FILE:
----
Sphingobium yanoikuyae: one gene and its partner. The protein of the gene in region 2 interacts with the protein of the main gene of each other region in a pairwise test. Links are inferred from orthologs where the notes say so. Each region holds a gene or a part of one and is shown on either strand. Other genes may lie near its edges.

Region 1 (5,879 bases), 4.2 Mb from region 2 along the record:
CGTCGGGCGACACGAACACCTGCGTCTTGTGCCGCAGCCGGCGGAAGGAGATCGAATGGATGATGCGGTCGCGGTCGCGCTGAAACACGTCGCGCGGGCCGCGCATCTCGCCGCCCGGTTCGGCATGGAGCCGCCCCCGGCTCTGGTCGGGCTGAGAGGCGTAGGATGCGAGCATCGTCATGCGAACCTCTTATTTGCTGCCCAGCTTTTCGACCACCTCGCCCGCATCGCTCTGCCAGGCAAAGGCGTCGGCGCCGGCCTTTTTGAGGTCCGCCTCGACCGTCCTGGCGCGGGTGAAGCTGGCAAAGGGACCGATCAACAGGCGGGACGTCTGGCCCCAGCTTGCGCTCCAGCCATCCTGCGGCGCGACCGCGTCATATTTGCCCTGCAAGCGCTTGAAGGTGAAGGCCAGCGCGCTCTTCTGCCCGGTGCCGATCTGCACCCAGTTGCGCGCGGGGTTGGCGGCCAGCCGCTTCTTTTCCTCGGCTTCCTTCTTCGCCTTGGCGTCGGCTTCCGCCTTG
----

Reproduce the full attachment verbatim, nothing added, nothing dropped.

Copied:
Sphingobium yanoikuyae: one gene and its partner. The protein of the gene in region 2 interacts with the protein of the main gene of each other region in a pairwise test. Links are inferred from orthologs where the notes say so. Each region holds a gene or a part of one and is shown on either strand. Other genes may lie near its edges.

Region 1 (5,879 bases), 4.2 Mb from region 2 along the record:
CGTCGGGCGACACGAACACCTGCGTCTTGTGCCGCAGCCGGCGGAAGGAGATCGAATGGATGATGCGGTCGCGGTCGCGCTGAAACACGTCGCGCGGGCCGCGCATCTCGCCGCCCGGTTCGGCATGGAGCCGCCCCCGGCTCTGGTCGGGCTGAGAGGCGTAGGATGCGAGCATCGTCATGCGAACCTCTTATTTGCTGCCCAGCTTTTCGACCACCTCGCCCGCATCGCTCTGCCAGGCAAAGGCGTCGGCGCCGGCCTTTTTGAGGTCCGCCTCGACCGTCCTGGCGCGGGTGAAGCTGGCAAAGGGACCGATCAACAGGCGGGACGTCTGGCCCCAGCTTGCGCTCCAGCCATCCTGCGGCGCGACCGCGTCATATTTGCCCTGCAAGCGCTTGAAGGTGAAGGCCAGCGCGCTCTTCTGCCCGGTGCCGATCTGCACCCAGTTGCGCGCGGGGTTGGCGGCCAGCCGCTTCTTTTCCTCGGCTTCCTTCTTCGCCTTGGCGTCGGCTTCCGCCTTG